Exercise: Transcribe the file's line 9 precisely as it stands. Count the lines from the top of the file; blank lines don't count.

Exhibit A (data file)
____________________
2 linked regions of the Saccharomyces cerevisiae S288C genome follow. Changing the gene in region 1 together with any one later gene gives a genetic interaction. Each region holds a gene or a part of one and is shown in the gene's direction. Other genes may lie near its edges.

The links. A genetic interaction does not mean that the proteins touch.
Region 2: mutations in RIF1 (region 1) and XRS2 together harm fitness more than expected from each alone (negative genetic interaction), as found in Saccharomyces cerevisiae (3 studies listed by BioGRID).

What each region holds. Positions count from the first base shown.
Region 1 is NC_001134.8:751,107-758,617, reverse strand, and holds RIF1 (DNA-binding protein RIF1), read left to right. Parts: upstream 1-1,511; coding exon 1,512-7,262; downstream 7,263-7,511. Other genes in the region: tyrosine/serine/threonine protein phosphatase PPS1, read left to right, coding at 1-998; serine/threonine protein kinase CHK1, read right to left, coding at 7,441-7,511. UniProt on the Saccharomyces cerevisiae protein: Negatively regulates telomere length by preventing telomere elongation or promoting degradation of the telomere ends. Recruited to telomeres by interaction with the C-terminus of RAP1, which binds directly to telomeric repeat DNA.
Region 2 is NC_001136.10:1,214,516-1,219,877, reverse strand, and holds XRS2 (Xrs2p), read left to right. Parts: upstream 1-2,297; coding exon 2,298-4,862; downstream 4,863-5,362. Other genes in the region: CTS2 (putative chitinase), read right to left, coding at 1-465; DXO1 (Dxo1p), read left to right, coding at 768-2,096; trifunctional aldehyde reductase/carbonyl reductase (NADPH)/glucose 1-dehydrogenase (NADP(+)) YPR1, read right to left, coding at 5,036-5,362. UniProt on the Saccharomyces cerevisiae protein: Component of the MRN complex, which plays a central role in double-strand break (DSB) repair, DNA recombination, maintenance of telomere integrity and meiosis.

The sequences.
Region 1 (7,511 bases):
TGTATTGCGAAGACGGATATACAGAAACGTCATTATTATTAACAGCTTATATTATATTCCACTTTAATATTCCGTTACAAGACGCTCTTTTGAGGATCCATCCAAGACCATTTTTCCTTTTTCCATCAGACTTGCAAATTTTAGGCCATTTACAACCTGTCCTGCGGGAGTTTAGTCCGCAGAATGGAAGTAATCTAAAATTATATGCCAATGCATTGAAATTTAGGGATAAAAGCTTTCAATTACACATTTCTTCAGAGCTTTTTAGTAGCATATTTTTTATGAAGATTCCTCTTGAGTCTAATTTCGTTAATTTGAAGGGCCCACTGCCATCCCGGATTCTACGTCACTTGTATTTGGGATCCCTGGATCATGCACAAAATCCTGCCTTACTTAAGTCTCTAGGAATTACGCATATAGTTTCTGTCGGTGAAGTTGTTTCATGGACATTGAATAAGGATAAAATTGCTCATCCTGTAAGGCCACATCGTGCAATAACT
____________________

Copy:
TGTATTGCGAAGACGGATATACAGAAACGTCATTATTATTAACAGCTTATATTATATTCCACTTTAATATTCCGTTACAAGACGCTCTTTTGAGGATCCATCCAAGACCATTTTTCCTTTTTCCATCAGACTTGCAAATTTTAGGCCATTTACAACCTGTCCTGCGGGAGTTTAGTCCGCAGAATGGAAGTAATCTAAAATTATATGCCAATGCATTGAAATTTAGGGATAAAAGCTTTCAATTACACATTTCTTCAGAGCTTTTTAGTAGCATATTTTTTATGAAGATTCCTCTTGAGTCTAATTTCGTTAATTTGAAGGGCCCACTGCCATCCCGGATTCTACGTCACTTGTATTTGGGATCCCTGGATCATGCACAAAATCCTGCCTTACTTAAGTCTCTAGGAATTACGCATATAGTTTCTGTCGGTGAAGTTGTTTCATGGACATTGAATAAGGATAAAATTGCTCATCCTGTAAGGCCACATCGTGCAATAACT